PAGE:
Justice #4

By Alex Ross, Doug Braithwaite, Jim Krueger, & Klein. Cover by Ross.


Justice was a 12-issue limited (or maxi) series (published bi-monthly) released in 2005-2007. It was conceived by Ross to be a “Superhuman war. The superhuman war.” Because I haven’t read this since it was first published, I wanted to reexamine this series. To read previous posts, click the link.


Lex Luthor addresses the world, declaring that he and his compatriots are now doing what the so-called superheroes refuse to do: helping. About the Justice League, Luthor says,

They’re monsters, really, to have allowed things to go on as they have. Someone has to change the way this world works. That’s what we’re about to do. That’s what we are inviting you to be a part of.

As he does this, members of the Justice League are attacked in their secret identities:

  • Bizarro flies off with Clark Kent, and he is later joined later by Solomon Grundy, Parasite, and Metallo as they pummel Superman, who calls for someone, anyone to help him.
  • Sinestro distracts Hal Jordan as a Boom Tube sucks the hero away.
  • Scarecrow causes Dinah Lance to hallucinate being covered in bugs, while Clayface assails Oliver Queen in bed.
  • Cheetah savagely assaults Wonder Woman.
  • Toyman uses museum relics to ambush Carter and Shiera Hall.
  • A sniper (Giganta) nearly kills Ray Palmer.
  • Barry Allen receives Superman’s distress signal and races off to help, only to discover he is outracing himself and unable to stop because of the drug Captain Cold slipped in his soup.


First, the cover: we see Luthor and Brainiac framing Bizarro and Superman. It evokes the old Luthor/Brainiac team and highlights the connection between Luthor’s creation (Bizarro) and Superman’s past (Brainiac and Kandor). I certainly hope this was intentional.

Seeing our heroes attacked as shown with the constant droning from Lex Luthor is really effective. It shows that when properly prepared with the right intel, these villains could easily gain the upper hand.

Superman being taken first is also a good tactic, but I will admit, seeing him shown as basically helpless seemed a bit out of character, though still affective. After all, he’s softened up by Bizarro’s and Solomon Grundy’s assault, then depowered by Parasite, and then Metallo comes in for the kill — I guess at that point it makes sense to see Superman, with tears falling down his face, crying out for help. It’s just so weird to see Superman so vulnerable.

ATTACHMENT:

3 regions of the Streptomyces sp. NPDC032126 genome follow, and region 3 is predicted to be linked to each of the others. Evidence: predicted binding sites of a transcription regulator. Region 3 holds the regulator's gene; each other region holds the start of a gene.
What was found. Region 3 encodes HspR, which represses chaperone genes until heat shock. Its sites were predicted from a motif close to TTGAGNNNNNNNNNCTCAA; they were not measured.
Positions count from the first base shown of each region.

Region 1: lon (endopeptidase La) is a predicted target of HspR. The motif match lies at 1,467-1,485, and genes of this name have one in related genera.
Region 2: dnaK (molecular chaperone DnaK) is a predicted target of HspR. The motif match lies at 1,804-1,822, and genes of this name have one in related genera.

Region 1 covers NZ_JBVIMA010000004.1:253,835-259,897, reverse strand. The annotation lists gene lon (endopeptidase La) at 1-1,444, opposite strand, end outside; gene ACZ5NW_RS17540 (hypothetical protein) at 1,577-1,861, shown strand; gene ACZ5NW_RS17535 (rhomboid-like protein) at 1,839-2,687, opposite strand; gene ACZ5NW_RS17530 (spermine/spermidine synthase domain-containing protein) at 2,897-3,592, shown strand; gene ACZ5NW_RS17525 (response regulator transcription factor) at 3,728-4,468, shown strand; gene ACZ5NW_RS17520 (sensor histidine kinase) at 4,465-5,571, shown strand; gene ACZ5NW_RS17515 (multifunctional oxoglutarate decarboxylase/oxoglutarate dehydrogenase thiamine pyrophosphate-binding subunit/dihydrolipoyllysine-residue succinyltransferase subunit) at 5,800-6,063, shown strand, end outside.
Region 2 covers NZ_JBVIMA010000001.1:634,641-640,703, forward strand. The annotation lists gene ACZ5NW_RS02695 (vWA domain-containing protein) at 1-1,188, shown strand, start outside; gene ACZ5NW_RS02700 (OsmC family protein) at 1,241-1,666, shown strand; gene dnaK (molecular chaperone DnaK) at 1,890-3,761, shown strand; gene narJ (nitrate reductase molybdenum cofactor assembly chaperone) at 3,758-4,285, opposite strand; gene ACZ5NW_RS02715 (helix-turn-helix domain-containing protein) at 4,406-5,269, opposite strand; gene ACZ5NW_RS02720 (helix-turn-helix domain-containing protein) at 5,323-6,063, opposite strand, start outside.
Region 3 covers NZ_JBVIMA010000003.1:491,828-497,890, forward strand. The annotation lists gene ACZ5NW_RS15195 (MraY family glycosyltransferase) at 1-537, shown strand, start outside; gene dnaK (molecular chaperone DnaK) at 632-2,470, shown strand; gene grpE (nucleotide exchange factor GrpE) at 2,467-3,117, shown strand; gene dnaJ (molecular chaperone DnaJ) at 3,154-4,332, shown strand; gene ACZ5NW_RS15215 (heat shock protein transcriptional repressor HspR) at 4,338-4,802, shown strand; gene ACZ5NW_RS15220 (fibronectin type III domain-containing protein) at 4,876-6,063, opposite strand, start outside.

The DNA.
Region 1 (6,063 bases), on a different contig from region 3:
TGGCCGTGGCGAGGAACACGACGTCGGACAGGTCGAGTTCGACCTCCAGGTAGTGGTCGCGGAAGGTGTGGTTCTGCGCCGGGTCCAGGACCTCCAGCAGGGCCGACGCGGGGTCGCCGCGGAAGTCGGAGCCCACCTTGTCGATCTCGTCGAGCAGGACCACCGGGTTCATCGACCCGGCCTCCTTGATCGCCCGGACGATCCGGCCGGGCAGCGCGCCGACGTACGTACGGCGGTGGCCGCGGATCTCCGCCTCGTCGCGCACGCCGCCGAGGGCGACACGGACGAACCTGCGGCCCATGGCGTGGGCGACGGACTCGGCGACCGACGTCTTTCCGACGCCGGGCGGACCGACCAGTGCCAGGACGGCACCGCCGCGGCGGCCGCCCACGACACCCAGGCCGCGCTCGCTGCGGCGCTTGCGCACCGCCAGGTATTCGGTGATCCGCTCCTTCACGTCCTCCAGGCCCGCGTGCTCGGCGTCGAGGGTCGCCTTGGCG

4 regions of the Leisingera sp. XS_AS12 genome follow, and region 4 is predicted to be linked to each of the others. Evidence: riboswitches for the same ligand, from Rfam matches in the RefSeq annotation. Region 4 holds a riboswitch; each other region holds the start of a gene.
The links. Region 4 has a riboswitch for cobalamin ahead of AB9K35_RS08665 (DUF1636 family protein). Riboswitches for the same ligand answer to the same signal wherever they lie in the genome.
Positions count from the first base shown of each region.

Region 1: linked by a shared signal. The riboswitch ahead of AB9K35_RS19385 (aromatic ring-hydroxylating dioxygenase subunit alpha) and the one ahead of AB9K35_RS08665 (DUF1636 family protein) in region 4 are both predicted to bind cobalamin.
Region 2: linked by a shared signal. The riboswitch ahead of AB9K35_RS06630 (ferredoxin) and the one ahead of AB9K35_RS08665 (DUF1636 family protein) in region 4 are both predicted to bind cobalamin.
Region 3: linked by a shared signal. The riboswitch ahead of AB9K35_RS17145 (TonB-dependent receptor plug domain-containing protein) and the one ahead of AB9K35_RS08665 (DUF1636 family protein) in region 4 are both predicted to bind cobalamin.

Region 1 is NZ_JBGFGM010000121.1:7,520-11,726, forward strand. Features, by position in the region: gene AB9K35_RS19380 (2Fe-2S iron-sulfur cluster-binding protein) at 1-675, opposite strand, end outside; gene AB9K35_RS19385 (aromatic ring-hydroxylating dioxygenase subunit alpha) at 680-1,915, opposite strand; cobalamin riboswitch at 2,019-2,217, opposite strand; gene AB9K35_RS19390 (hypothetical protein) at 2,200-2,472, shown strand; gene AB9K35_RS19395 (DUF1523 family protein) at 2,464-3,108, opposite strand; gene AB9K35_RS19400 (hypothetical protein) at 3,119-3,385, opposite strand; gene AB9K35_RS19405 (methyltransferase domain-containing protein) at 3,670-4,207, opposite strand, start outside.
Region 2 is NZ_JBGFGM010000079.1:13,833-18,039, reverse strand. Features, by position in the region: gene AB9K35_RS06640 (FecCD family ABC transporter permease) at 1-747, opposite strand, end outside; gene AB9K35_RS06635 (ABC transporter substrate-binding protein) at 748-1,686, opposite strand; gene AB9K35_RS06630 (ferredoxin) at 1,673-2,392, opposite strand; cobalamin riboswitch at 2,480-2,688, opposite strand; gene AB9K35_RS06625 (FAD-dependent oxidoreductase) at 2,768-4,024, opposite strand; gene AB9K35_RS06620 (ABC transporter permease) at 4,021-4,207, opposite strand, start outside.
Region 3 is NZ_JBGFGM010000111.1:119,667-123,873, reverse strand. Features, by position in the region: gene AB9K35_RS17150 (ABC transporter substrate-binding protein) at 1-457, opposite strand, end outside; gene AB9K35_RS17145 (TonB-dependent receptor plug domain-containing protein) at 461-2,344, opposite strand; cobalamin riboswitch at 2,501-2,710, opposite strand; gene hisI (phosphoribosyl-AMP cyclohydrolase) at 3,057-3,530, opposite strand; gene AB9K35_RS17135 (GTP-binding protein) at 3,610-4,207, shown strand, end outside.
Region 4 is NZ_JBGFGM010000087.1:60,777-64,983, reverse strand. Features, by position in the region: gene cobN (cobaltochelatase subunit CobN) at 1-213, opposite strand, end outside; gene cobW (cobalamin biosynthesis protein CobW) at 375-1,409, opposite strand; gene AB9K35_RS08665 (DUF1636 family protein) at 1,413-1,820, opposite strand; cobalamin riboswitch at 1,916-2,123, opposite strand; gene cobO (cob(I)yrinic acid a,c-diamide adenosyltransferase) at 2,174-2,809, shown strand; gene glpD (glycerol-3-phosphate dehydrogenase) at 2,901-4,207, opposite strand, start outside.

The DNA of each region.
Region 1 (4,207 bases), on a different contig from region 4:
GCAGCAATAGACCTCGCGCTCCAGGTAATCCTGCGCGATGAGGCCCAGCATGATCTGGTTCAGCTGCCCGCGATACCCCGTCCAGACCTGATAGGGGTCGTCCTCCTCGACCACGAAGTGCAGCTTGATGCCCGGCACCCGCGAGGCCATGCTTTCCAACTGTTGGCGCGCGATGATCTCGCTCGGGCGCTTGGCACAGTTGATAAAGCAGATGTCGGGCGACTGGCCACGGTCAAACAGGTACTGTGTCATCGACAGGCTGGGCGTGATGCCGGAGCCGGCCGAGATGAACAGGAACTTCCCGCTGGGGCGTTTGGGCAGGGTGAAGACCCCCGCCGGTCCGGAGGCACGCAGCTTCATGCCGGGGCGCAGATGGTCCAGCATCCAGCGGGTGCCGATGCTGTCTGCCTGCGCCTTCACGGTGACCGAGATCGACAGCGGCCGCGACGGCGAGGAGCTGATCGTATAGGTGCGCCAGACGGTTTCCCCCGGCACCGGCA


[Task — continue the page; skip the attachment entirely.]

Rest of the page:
Green Lantern being tossed out into a black void by a boom tube was the least interesting attack because it’s not clear if Sinestro caused the boom tube or this was just a means to show that Darkseid is somehow involved in this plot (but given the subterfuge, it seems unlikely?). Likewise, Cheetah fighting Wonder Woman is no more interesting than any other time it’s happened. Also, seeing Diana want to call the Justice League just after the fight starts seems so out of character for her as well.

The others, however, are attacked in safe spaces, which is more horrific. This is epitomized by the scene with Dinah and Ollie, with the latter in bed, presumably naked (you know Ollie sleeps in the nude!), thinking he’s about to get lucky, but it’s Clayface going to smother him. It gives me the heebie-jeebies. Plus, now I’m very interested to see how (or if?) Ross and company put the genie of the revealed secret identities back into the bottle.

It was interesting to see different villains take on the heroes. For example, Toyman with the Hawks and the Batman villains with Dinah and Ollie. Speaking of, no Batman in this issue. Was his identity not revealed in the satellite breach? Or is that encounter shown in a future issue?

I will admit, I either didn’t know or missed some details until I read another synopsis of this issue, namely, that it was Giganta who shoots Ray Palmer (nothing about her indicates to me that she’s Giganta) and that Captain Cold spiked Barry’s soup, but at least the latter was telegraphed upon a reread. Regardless, I continue to be impressed with the building tension as this series progresses. Why did I remember this not being that good?

Private Files

We get not two but four files this issue on Bizarro, Solomon Grundy, Metallo, and Parasite. Interesting that it’s the villains who attack Superman, but they are the ones we see the most in the issue.

For Bizarro, I like how Bruce mentions the creature as being a result of “early cloning technology” given how long cloning has been around as a concept in comic books. It gives this world a history that’s not too steeped (although, how long ago did Bruce write that entry?), which I like. Also, I like the pointed comment aimed at Luthor at having created the “engine of destruction he always thought Superman was”.

It’s curious to see the Batman express something near to fear in regards to Solomon Grundy. He mentions that his father was wrong when he told Bruce there was no such thing as a bogeyman because Grundy is that. Plus, Grundy is a zombie and be around after Bruce dies, giving this character a weight I hadn’t considered before. He also mentions Grundy’s strength as a rival for Superman’s. I knew Grundy was strong, but Kryptonian level?

Metallo’s entry is really just an origin synopsis, with no real commentary, which is a shame. I’m enjoying these glimpses into Bruce’s mind as he opines about these people.

I found Bruce’s comment about Parasite interesting: “… as long as Parasite lives, Superman is a threat to the world”. What an interesting way to state the danger inherit in Parasite, but that could apply to most of Superman’s enemies as well.


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